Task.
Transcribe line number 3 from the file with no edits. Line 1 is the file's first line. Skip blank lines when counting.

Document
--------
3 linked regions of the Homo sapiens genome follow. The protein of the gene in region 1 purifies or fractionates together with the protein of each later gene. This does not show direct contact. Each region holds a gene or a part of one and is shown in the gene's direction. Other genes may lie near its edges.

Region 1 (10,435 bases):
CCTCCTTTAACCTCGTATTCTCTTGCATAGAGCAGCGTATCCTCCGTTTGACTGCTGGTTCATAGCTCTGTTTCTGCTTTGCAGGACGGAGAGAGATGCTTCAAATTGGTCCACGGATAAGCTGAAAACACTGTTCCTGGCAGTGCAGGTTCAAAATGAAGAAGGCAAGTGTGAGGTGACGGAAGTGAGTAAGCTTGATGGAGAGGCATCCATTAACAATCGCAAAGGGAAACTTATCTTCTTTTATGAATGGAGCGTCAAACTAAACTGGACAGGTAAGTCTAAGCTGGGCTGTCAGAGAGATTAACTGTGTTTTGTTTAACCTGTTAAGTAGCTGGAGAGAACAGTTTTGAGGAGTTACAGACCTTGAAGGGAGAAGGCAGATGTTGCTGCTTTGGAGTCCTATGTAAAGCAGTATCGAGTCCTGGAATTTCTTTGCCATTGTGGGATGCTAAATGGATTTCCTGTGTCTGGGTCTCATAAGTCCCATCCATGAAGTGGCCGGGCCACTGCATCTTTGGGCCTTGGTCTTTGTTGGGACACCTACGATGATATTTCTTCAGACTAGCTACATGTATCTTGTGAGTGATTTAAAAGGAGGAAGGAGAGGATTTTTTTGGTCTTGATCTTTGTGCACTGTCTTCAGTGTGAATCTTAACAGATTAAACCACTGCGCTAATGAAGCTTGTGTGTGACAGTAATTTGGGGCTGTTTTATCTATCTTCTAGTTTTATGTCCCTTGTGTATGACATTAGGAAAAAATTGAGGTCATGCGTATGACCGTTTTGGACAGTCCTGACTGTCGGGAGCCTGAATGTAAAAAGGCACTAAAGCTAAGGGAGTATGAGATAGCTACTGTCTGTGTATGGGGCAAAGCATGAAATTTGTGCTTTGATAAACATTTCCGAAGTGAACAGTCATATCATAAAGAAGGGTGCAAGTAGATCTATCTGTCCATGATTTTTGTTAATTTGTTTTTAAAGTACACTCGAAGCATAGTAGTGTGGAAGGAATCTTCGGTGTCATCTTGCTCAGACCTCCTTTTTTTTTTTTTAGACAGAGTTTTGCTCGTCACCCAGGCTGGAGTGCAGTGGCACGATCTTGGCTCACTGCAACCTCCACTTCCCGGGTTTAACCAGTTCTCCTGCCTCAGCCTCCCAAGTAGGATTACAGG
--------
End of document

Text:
CCTCCTTTAACCTCGTATTCTCTTGCATAGAGCAGCGTATCCTCCGTTTGACTGCTGGTTCATAGCTCTGTTTCTGCTTTGCAGGACGGAGAGAGATGCTTCAAATTGGTCCACGGATAAGCTGAAAACACTGTTCCTGGCAGTGCAGGTTCAAAATGAAGAAGGCAAGTGTGAGGTGACGGAAGTGAGTAAGCTTGATGGAGAGGCATCCATTAACAATCGCAAAGGGAAACTTATCTTCTTTTATGAATGGAGCGTCAAACTAAACTGGACAGGTAAGTCTAAGCTGGGCTGTCAGAGAGATTAACTGTGTTTTGTTTAACCTGTTAAGTAGCTGGAGAGAACAGTTTTGAGGAGTTACAGACCTTGAAGGGAGAAGGCAGATGTTGCTGCTTTGGAGTCCTATGTAAAGCAGTATCGAGTCCTGGAATTTCTTTGCCATTGTGGGATGCTAAATGGATTTCCTGTGTCTGGGTCTCATAAGTCCCATCCATGAAGTGGCCGGGCCACTGCATCTTTGGGCCTTGGTCTTTGTTGGGACACCTACGATGATATTTCTTCAGACTAGCTACATGTATCTTGTGAGTGATTTAAAAGGAGGAAGGAGAGGATTTTTTTGGTCTTGATCTTTGTGCACTGTCTTCAGTGTGAATCTTAACAGATTAAACCACTGCGCTAATGAAGCTTGTGTGTGACAGTAATTTGGGGCTGTTTTATCTATCTTCTAGTTTTATGTCCCTTGTGTATGACATTAGGAAAAAATTGAGGTCATGCGTATGACCGTTTTGGACAGTCCTGACTGTCGGGAGCCTGAATGTAAAAAGGCACTAAAGCTAAGGGAGTATGAGATAGCTACTGTCTGTGTATGGGGCAAAGCATGAAATTTGTGCTTTGATAAACATTTCCGAAGTGAACAGTCATATCATAAAGAAGGGTGCAAGTAGATCTATCTGTCCATGATTTTTGTTAATTTGTTTTTAAAGTACACTCGAAGCATAGTAGTGTGGAAGGAATCTTCGGTGTCATCTTGCTCAGACCTCCTTTTTTTTTTTTTAGACAGAGTTTTGCTCGTCACCCAGGCTGGAGTGCAGTGGCACGATCTTGGCTCACTGCAACCTCCACTTCCCGGGTTTAACCAGTTCTCCTGCCTCAGCCTCCCAAGTAGGATTACAGG